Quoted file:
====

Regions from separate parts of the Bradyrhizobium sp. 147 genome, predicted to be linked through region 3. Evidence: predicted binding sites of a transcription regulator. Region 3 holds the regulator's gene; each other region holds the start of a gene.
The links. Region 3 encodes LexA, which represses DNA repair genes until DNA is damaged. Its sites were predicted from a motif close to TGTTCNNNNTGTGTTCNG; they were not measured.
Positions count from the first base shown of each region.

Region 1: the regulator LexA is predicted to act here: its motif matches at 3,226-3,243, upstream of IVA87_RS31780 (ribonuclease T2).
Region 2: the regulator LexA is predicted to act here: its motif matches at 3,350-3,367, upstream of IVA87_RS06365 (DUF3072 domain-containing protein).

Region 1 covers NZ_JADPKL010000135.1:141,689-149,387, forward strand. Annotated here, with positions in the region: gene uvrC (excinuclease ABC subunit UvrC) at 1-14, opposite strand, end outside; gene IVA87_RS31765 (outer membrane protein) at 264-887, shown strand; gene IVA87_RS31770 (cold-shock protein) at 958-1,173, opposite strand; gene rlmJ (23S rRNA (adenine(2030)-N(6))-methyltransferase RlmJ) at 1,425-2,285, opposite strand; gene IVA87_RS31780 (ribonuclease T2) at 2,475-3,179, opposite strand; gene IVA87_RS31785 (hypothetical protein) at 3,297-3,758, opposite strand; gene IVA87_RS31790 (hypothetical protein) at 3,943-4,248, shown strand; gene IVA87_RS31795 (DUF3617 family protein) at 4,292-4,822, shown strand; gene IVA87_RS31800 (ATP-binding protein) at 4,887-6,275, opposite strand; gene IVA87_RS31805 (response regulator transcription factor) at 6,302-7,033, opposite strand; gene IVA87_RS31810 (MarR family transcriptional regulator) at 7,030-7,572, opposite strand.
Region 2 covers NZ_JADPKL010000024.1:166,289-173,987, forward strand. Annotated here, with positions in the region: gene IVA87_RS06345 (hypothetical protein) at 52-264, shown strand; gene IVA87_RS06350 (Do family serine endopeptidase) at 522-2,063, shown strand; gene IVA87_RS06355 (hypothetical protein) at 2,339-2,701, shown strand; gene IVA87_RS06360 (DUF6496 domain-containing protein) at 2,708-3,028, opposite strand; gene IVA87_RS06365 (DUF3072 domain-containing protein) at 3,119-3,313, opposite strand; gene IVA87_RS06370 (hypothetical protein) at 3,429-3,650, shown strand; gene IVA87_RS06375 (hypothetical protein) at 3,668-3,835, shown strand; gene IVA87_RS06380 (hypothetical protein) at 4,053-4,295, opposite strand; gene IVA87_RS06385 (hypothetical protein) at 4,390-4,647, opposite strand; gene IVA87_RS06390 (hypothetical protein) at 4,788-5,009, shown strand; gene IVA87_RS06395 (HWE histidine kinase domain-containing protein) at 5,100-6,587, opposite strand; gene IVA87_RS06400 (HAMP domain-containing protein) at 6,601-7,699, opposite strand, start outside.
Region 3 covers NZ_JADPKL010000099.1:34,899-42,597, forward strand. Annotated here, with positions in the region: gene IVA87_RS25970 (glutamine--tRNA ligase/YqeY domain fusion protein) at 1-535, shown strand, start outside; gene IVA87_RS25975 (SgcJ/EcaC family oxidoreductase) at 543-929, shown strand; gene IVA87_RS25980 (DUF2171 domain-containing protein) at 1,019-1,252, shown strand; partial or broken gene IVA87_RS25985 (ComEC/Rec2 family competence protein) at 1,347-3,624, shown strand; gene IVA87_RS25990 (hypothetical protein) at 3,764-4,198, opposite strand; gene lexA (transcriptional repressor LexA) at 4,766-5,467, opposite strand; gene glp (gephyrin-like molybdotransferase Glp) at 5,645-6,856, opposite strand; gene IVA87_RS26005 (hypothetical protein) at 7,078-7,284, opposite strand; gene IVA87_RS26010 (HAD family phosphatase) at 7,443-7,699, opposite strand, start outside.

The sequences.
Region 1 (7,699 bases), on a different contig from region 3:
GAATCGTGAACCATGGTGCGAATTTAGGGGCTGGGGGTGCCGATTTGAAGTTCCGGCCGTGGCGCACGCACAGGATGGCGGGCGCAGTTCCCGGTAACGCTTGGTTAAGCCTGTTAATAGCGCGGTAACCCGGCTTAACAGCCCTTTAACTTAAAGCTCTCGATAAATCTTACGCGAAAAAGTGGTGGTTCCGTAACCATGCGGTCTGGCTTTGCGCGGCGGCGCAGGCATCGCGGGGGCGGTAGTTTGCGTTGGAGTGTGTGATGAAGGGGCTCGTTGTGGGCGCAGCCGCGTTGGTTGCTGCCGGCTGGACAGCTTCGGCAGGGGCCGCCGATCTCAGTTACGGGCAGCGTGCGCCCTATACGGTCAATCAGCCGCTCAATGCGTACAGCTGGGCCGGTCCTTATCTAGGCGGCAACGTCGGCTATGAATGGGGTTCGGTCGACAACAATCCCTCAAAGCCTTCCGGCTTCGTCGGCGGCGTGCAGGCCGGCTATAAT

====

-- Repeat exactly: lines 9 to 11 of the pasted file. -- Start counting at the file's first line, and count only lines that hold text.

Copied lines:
The sequences.
Region 1 (7,699 bases), on a different contig from region 3:
GAATCGTGAACCATGGTGCGAATTTAGGGGCTGGGGGTGCCGATTTGAAGTTCCGGCCGTGGCGCACGCACAGGATGGCGGGCGCAGTTCCCGGTAACGCTTGGTTAAGCCTGTTAATAGCGCGGTAACCCGGCTTAACAGCCCTTTAACTTAAAGCTCTCGATAAATCTTACGCGAAAAAGTGGTGGTTCCGTAACCATGCGGTCTGGCTTTGCGCGGCGGCGCAGGCATCGCGGGGGCGGTAGTTTGCGTTGGAGTGTGTGATGAAGGGGCTCGTTGTGGGCGCAGCCGCGTTGGTTGCTGCCGGCTGGACAGCTTCGGCAGGGGCCGCCGATCTCAGTTACGGGCAGCGTGCGCCCTATACGGTCAATCAGCCGCTCAATGCGTACAGCTGGGCCGGTCCTTATCTAGGCGGCAACGTCGGCTATGAATGGGGTTCGGTCGACAACAATCCCTCAAAGCCTTCCGGCTTCGTCGGCGGCGTGCAGGCCGGCTATAAT